Locating and capturing weakly electric fishes (African mormyroids and South American gymnotiforms) in the field is made substantially easier by the use of a hand-held, battery operated amplifier attached to an electrode lowered or cast into the water. The amplifier converts the electric impulses of the fish into audio, allowing the user to determine the presence, proximity and approximate number of individuals within one to several meters from the electrode, depending on the size of the fish. Once you're familiar with what species are found in a particular habitat, you can also, sometimes, infer the species identity of a fish by the sound. We refer to an amplifier and electrode used for this purpose in the field as a "fish finder."
I am frequently asked if there is an affordable, commercially available amplifier suitable for field use as a fish finder. The answer is basically no unless you get creative (which I'll show you how to do).
The the best commercially available not-so-affordable fish finder is the rugged, rechargeable battery-powered CWE BMA-200. With its adjustable gain and high- and low-pass filters it is excellently suited for for use a fish finder (its legs can be folded down and a shoulder strap attached) and as a benchtop amplifier from which to make low-noise DC and AC-coupled EOD recordings. However, it is not cheap (~$1000). Plans for a similar amplifier that can be used both to find fishes in the field and record them in the laboratory were published by Wells and Crampton (2006). To find mormyrids in the field, I often use an amplifier I assembled myself based on a circuit designed years ago by the late Walter Heiligenberg. While a satisfying exercise for the electronics hobbyist, assembling such a device is not a realistic option for most people.
Don't worry, I have a solution for you. The inexpensive, 9-volt battery-powered, mini amplified speaker that Radio Shack has sold since the 1970s (catalog no. 277-1008) is a simple one-stage audio amplifier well suited to many purposes. It is great for demonstrating the electrical impulses of mormyrid or gymnotiform fishes within an aquarium, but it has insufficient gain to locate fishes in the field. Individuals more than a few centimeters away will typically not be audible through its speaker. However, hooking two of these puppies together in series gives you the gain you need. This unit has a 1/8" (3.5 mm) mono input jack as well as an identical output jack just below it. By means of a short cable (preferably 6" or less) with two male 1/8" (3.5 mm) plugs at each end (these can be "TS" mono plugs or "TRS" stereo plugs), two of these amplified speakers can be daisy-chained, with the output from the first going into the input of the second. (The speaker is disabled when a plug is inserted into the output jack of the amplifier.) In this way, the first amplifier serves as a preamp for the second and by careful adjustment of the volume control on the two units (which may be bound together with rubber bands or velcro) one can obtain very good amplification of even very weak signals. I find two daisy-chained Radio Shack 277-1008s are as sensitive as my custom-built amplifier, although they produce more "white noise" hiss when operating. This system worked very well for me on a recent trip to Gabon (photo at left).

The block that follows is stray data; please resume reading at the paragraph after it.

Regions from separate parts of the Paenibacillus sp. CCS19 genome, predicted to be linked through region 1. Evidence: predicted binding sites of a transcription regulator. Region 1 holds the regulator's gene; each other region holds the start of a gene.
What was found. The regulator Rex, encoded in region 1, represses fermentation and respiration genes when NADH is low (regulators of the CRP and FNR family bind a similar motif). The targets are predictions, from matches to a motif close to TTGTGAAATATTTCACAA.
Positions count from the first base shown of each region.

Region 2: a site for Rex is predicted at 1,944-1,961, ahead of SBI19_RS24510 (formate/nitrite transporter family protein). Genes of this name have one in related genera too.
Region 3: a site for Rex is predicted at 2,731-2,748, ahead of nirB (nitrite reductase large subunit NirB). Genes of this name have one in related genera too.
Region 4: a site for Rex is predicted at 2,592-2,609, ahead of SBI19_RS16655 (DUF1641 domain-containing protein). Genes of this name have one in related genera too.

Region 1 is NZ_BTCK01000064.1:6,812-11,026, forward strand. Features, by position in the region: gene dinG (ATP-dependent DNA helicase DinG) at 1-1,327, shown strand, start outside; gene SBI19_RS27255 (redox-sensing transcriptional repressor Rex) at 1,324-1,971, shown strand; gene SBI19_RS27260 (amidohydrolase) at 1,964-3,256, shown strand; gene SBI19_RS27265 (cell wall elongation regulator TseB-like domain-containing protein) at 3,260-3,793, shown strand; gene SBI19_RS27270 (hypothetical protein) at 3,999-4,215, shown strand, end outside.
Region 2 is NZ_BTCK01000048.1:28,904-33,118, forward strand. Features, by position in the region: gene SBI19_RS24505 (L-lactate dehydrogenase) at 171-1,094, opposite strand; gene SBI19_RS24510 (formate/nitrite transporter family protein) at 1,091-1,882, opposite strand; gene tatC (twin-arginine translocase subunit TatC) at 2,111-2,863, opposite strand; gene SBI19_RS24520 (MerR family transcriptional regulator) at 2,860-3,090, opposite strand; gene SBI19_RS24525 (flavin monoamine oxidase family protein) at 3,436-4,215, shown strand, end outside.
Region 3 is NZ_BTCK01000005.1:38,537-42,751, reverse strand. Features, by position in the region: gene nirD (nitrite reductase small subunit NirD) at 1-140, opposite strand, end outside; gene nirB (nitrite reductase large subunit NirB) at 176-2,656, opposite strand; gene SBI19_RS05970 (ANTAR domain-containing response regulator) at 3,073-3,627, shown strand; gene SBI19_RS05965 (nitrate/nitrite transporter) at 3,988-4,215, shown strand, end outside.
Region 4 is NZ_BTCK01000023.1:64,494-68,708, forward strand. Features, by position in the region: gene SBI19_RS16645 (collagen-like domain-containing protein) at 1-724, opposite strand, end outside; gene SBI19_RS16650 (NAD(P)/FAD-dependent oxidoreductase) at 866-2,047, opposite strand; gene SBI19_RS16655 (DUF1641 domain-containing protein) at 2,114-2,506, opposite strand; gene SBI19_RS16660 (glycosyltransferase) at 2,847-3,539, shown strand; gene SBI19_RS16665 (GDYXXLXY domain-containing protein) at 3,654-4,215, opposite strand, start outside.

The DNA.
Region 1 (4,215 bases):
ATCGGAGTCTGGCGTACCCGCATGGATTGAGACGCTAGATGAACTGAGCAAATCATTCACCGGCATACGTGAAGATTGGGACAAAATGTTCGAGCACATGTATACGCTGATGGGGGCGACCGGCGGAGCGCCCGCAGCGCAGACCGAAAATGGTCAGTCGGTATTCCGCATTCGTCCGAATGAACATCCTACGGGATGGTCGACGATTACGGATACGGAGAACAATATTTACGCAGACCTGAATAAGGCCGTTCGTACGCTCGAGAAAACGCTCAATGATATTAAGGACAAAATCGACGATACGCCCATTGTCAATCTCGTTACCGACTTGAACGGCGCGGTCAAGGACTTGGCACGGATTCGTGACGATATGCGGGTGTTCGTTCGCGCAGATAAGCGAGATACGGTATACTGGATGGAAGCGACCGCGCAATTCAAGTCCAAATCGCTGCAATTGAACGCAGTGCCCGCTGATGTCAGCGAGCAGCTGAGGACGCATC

Speaker wire is all you need for an electrode. Radio Shack sells a 12' (3.6 m), 24-gauge speaker wire with a 1/8" (3.5 mm) plug well suited to this purpose for $4.00, catalog number 42-2454. You can leave the speaker contact U-lugs on the end, or take them off and expose the speaker wire, as you like. Separate the leads by 8-12" (20-30 cm) and attach them to a stick or rod of some sort (again, rubber bands would work well) that can be submerged in the water. Obviously the phono plug goes in the input of amplified speaker to be used as the preamp. No need to get fancy with silver/silver-chloride electrodes: we are only interested in hearing the fish signals, not making DC recordings of them. By maneuvering the stick or wand to which the electrodes are attached and monitoring the amplitude of the signal in the speaker, one can "home in" on a fish or fishes.
In this way, one can have a complete, high-gain fish finder for less than $40, no soldering required.
Don't try to use one of these Radio Shack amplifiers for recording EODs if you care about capturing an undistorted waveform (on the other hand, if you are only interested in capturing the sequence of pulse intervals they may work just fine). I've found that for recording EODs, the pre-amplifier on the digital audio interface I use (an Edirol FA-66) is sufficient to boost the EODs of all but the smallest fish, so I really don't need a recording amplifier that doubles as a fish-finder.
One thing to keep in mind is that the small speaker on the Radio Shack amplified speaker provides very poor reproduction of lower frequencies. Long EODs produced by species such as Campylomormyrus numenius or Paramormyrops gabonensis with low frequency content will be nearly inaudible through the speaker. Headphones with better bass response could be used to hear such fish, although the stated frequency response of the unit is 100 Hz - 10 kHz. To listen to the Radio Shack 277-1008 with stereo headphones through both earpieces, a mono plug to stereo jack would have to be used.
If you live far from the nearest RadioShack store, there is always eBay.
If you give this suggestion a try, let me know how it works for you.